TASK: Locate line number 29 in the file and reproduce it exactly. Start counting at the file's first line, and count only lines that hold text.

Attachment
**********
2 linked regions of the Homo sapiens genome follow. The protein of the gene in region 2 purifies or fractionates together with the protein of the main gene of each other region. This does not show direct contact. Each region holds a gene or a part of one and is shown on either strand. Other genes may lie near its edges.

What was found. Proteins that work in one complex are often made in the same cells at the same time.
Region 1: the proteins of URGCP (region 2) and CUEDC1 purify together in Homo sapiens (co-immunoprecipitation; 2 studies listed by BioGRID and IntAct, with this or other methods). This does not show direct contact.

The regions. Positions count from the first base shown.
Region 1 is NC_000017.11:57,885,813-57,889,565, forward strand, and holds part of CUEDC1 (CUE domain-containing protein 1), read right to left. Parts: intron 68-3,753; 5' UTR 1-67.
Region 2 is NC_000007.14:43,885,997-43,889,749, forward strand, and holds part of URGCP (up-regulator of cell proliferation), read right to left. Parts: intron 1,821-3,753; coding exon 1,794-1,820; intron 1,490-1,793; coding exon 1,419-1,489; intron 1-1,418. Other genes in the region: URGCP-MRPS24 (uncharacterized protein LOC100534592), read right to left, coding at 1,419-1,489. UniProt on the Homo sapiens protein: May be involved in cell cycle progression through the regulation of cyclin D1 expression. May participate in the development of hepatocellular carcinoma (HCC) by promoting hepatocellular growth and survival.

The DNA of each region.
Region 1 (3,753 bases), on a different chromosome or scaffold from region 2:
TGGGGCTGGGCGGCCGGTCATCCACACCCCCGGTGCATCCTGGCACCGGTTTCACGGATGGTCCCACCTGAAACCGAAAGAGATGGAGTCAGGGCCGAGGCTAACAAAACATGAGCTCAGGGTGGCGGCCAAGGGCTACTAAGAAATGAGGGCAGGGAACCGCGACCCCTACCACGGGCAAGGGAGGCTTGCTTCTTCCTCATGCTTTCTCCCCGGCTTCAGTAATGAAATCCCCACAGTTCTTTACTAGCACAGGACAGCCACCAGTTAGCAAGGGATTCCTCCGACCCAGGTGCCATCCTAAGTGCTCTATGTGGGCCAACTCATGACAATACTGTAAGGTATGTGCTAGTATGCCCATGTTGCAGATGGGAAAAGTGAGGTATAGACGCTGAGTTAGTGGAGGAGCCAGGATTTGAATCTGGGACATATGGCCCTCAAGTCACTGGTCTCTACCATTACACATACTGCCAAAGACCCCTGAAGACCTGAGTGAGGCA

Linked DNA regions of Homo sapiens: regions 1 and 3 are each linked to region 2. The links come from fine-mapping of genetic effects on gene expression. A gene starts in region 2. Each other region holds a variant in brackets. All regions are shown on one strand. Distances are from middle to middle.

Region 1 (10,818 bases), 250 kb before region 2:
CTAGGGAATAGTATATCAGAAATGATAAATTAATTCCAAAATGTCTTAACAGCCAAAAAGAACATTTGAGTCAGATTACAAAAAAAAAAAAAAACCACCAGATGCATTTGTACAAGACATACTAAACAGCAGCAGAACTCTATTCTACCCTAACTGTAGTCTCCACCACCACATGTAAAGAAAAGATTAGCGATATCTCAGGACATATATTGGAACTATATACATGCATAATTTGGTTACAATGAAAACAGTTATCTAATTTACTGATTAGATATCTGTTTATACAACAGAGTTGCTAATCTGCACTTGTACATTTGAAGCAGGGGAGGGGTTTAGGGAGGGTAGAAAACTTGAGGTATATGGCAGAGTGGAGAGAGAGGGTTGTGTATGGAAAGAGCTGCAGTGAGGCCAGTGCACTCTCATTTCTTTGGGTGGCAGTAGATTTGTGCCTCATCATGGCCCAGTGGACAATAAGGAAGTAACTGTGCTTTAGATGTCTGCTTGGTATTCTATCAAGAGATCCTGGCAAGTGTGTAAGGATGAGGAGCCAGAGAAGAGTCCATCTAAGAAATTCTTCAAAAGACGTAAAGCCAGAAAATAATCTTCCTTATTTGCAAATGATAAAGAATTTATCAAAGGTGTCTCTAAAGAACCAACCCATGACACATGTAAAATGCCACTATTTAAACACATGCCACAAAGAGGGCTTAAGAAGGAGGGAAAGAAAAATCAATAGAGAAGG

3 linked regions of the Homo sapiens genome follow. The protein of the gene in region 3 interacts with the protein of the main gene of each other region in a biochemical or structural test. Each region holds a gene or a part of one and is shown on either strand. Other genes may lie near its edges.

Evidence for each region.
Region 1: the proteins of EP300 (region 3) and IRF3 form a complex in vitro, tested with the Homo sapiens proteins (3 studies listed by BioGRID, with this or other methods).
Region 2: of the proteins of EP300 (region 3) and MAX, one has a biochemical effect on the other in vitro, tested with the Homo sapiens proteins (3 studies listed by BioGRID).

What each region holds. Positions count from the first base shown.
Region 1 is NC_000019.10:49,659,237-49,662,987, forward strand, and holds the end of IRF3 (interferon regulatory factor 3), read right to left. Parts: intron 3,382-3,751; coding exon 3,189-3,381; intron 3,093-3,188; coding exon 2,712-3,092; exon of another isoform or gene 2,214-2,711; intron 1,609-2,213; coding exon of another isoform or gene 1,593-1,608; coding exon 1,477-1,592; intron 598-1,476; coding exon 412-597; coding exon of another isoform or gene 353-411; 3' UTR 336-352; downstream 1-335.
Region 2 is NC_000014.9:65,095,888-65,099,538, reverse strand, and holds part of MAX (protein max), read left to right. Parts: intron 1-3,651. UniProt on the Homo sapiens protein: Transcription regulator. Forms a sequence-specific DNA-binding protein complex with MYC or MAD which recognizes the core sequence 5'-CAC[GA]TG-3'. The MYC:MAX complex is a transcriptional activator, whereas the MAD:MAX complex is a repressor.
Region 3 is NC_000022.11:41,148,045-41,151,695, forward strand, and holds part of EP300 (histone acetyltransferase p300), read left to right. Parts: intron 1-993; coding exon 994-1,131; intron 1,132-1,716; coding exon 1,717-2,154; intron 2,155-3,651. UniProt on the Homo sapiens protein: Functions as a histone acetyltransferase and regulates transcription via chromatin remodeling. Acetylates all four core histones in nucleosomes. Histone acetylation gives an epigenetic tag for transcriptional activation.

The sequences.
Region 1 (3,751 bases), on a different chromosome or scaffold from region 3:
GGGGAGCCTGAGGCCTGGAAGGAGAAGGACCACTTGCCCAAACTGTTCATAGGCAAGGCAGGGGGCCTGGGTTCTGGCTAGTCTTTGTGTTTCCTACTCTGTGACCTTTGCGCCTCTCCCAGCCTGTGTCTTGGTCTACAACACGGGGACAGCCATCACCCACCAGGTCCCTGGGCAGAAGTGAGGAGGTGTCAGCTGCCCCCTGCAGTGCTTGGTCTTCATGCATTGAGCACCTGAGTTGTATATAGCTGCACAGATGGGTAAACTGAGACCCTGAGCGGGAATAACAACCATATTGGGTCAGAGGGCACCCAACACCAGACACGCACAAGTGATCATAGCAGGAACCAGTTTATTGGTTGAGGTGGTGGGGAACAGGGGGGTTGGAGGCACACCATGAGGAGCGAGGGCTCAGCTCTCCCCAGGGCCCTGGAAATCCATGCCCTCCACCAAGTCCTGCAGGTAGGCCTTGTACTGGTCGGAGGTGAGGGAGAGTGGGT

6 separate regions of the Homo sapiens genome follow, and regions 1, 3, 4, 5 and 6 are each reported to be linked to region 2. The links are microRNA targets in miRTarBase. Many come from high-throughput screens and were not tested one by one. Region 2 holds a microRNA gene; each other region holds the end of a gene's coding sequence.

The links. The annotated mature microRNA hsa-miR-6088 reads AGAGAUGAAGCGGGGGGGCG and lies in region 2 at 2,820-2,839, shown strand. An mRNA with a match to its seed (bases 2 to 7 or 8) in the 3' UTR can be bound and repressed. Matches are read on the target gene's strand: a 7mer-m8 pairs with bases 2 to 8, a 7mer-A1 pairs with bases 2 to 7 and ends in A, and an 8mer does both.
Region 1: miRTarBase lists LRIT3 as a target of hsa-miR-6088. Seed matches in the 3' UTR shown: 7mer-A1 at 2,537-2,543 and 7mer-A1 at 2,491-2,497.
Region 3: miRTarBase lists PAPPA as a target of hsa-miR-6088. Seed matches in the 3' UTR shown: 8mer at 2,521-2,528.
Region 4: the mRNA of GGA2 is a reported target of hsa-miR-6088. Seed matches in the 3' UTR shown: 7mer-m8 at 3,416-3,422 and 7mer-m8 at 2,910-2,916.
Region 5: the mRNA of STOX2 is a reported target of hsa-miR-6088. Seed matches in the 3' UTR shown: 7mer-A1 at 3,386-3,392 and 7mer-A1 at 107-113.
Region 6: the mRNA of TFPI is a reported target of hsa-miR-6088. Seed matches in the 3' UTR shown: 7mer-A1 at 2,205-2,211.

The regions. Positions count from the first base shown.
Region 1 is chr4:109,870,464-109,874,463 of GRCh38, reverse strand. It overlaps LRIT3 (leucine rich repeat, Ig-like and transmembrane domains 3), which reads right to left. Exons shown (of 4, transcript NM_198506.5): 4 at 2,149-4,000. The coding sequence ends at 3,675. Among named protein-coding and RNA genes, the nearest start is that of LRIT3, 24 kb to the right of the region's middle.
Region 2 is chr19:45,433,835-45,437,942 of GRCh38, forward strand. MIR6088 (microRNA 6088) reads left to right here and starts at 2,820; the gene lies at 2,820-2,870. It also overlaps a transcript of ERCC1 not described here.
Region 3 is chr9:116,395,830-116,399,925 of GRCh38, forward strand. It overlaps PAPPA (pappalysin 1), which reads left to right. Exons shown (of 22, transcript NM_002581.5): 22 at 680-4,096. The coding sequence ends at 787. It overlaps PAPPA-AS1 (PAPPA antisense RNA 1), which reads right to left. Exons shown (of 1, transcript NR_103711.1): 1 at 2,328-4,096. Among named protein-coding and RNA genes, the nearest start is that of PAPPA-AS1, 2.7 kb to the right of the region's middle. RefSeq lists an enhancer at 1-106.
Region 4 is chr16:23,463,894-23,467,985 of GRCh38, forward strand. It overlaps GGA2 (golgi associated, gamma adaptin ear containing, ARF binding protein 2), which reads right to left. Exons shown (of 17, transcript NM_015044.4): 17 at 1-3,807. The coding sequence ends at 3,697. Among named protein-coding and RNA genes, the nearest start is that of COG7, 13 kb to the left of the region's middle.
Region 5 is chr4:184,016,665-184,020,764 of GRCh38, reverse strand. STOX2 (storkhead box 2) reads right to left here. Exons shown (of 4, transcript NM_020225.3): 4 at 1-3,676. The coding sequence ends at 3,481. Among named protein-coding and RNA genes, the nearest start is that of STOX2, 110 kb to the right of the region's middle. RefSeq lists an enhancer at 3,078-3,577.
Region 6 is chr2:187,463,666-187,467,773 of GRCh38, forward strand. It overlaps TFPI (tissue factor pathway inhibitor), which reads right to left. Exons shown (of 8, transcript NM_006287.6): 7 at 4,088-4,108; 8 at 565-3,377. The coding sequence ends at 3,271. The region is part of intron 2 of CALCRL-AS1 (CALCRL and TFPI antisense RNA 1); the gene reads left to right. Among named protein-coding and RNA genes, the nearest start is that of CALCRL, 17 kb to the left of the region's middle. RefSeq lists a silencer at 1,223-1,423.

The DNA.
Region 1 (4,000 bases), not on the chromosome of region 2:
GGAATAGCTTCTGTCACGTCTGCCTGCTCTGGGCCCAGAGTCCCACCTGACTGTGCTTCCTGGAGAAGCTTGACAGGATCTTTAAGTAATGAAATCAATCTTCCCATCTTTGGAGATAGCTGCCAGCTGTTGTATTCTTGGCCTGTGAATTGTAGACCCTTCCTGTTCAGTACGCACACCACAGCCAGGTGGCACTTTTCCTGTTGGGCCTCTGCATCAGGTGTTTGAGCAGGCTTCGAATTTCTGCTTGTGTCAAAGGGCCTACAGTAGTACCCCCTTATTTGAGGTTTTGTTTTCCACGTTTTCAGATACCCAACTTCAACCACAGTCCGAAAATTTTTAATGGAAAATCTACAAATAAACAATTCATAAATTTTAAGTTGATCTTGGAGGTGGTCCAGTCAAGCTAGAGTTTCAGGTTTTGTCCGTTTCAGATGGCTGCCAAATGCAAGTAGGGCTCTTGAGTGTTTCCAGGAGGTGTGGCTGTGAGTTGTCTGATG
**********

Region 5: the mRNA of STOX2 is a reported target of hsa-miR-6088. Seed matches in the 3' UTR shown: 7mer-A1 at 3,386-3,392 and 7mer-A1 at 107-113.